Adding a dehu to a problem home is much more effective than replacing an entire a/c system that provides marginal results.
    The industry does not want to talk about fresh air ventilation, because of the high latent loads. The refinement of controlling fresh air to make minimal fresh air ventilation work in a home is a science equal to humidity control. Currently, the best a/c system will not provide the same benefits. Someday the best a/c will do everything we do. Hopefully, we will be able to improve function and decrease the investment to deserve a share of the future bussiness. Why is there resistance to being part of an improved way providing ideal comfort and IAQ? TB
    The cadallac system controls humidity and temperature separately, not ever job needs a cadallac. But to be fair, just because a person only needs a k-car does not mean he can't have a cadallac if he wants one.

    Teddy mentioned commerical units, and York has had a DR series packages out for a while.

    http://www.yorkupg.com/NewInfo.asp?id=455&t=c&PID=7

    The larger ones are dual circuit, meaning they can run both compressors on a call for dehumidification, and use the heat of rejection of one compressor as hot gas reheat.

    End up with dry air in the 70s being supplied.

    They make smaller packages but I THINK they are only single circuit, one compressor. So when they go into reheat mode the air coming out is quite hot.

    http://www.yorkupg.com/NewInfo.asp?id=942&t=c&PID=7

    Lennox and Carrier have their packages with dehumidification options, getting reheat by liquid line subcooling or hot gas reheat as well.

    Addison has been building units for a while, designed to even go 100% outside air, they are expensive.

    I have had success with custom built stuff by Engineered Air down here, not cheap by any means either.


    The small copeland compressor in the photo is for supplemental dehumidification, and its condensing coil is in the air stream as well for reheat, will supply 63F air with a 50 dewpoint. If the space temp rises, it will shut off the small copeland and pull temperature down in about 2 minutes time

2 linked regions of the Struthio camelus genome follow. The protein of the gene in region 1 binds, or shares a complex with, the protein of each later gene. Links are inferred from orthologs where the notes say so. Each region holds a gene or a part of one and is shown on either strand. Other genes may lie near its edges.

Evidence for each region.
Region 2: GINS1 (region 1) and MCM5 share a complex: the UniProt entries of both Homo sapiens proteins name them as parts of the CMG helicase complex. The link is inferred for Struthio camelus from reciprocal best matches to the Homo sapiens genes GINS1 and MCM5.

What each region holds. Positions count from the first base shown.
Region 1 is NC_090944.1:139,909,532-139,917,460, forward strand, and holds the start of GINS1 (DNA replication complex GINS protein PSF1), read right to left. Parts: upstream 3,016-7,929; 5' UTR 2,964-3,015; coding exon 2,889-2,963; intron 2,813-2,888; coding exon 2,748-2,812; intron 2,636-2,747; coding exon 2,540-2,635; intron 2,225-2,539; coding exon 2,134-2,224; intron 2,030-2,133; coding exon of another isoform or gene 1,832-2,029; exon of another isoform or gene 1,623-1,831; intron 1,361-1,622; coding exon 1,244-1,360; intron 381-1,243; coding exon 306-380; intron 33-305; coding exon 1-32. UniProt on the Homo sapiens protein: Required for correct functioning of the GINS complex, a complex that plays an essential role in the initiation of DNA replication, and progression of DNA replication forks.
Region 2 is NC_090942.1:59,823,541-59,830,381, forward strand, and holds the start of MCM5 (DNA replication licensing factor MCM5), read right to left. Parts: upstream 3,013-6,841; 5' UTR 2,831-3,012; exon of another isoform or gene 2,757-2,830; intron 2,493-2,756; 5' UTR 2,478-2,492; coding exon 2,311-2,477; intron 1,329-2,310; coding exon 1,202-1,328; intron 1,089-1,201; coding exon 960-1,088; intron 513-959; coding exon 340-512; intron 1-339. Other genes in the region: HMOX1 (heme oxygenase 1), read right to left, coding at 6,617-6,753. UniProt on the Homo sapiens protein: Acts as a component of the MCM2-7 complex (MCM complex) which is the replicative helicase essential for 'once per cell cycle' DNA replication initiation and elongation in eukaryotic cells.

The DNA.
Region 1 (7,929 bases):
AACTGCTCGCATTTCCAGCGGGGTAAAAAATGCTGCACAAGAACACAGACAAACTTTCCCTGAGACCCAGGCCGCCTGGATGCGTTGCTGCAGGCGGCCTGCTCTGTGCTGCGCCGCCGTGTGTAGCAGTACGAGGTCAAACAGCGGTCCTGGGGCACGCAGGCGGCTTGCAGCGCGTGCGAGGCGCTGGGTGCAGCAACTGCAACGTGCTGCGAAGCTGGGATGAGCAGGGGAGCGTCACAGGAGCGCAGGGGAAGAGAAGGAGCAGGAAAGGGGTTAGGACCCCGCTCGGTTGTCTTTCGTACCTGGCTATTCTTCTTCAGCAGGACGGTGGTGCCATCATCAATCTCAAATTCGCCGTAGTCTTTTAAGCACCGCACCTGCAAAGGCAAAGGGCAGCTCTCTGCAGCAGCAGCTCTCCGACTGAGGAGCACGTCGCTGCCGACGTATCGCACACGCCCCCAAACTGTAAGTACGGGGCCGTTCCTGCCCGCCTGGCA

They are building small residential sized 100% outside air units in Florida right now, the manufacturer's name escapes me at the moment but I bet it starts at 6 or 7 grand to be able to handle a couple hundred CFM.

    Dectron offers 100% outside air equipment as well and so does heat pipe technology, but these are also made for the commercial market and expensive.

    Maybe one day teddy will be selling the total cooling package, I see a niche market for it.
    The way we build has a greater impact on our comfort, energy consumption and IAQ than any HVAC system we install.

    http://www.ductstrap.com/

  11. #11
    Join Date
    Apr 2002
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    11,808
    Heat Pipe Technology has a Z-Coil, a cooling coil with wrap around heat pipes, that is matched up with a York standard and VS blower modules.

    This is enhanced dehumidification but does not cycle on just to control humidity

    Z-coil info

    http://www.heatpipe.com/mktg_materia.../dinhzcoil.pdf

    A look at the coil match with a York Blower

    http://www.heatpipe.com/ProductsServ...AhrSeriers.htm


    These guys like to push the dust mite angle too

    When people ask me to spec out the system I would put in my own home I go with the heat pipe air handler. Air handler costs as much if not more than the condensing unit.

    The way we build has a greater impact on our comfort, energy consumption and IAQ than any HVAC system we install.

    http://www.ductstrap.com/

  12. #12
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    Apr 2002
    Posts
    11,808
    Originally posted by pstu

    A definition of SHR is in this article "IN AIR CONDITIONING, IF BIGGER IS NOT BETTER, WHAT IS?":
    http://www.proctoreng.com/articles/better.html

    The article repeats the familiar principles which many of us have heard repeatedly. It discusses what makes an AC good at humidity removal, although it does not discuss two stage designs.

    The point that article makes on proper sizing is evident in the FSEC study you posted.
    The way we build has a greater impact on our comfort, energy consumption and IAQ than any HVAC system we install.

    http://www.ductstrap.com/

  13. #13
    the idea came from a supermarket setup i did with lots of display cases and refrigeration... it had the same problem -no AC load high humidity-it used hot gas from the refrig. equipment to reheat air so the cooling load was handled primarily by the display cases and the AC primarily removed moisture... in a res set-up we could run a hotgas reheat the same way with two coils..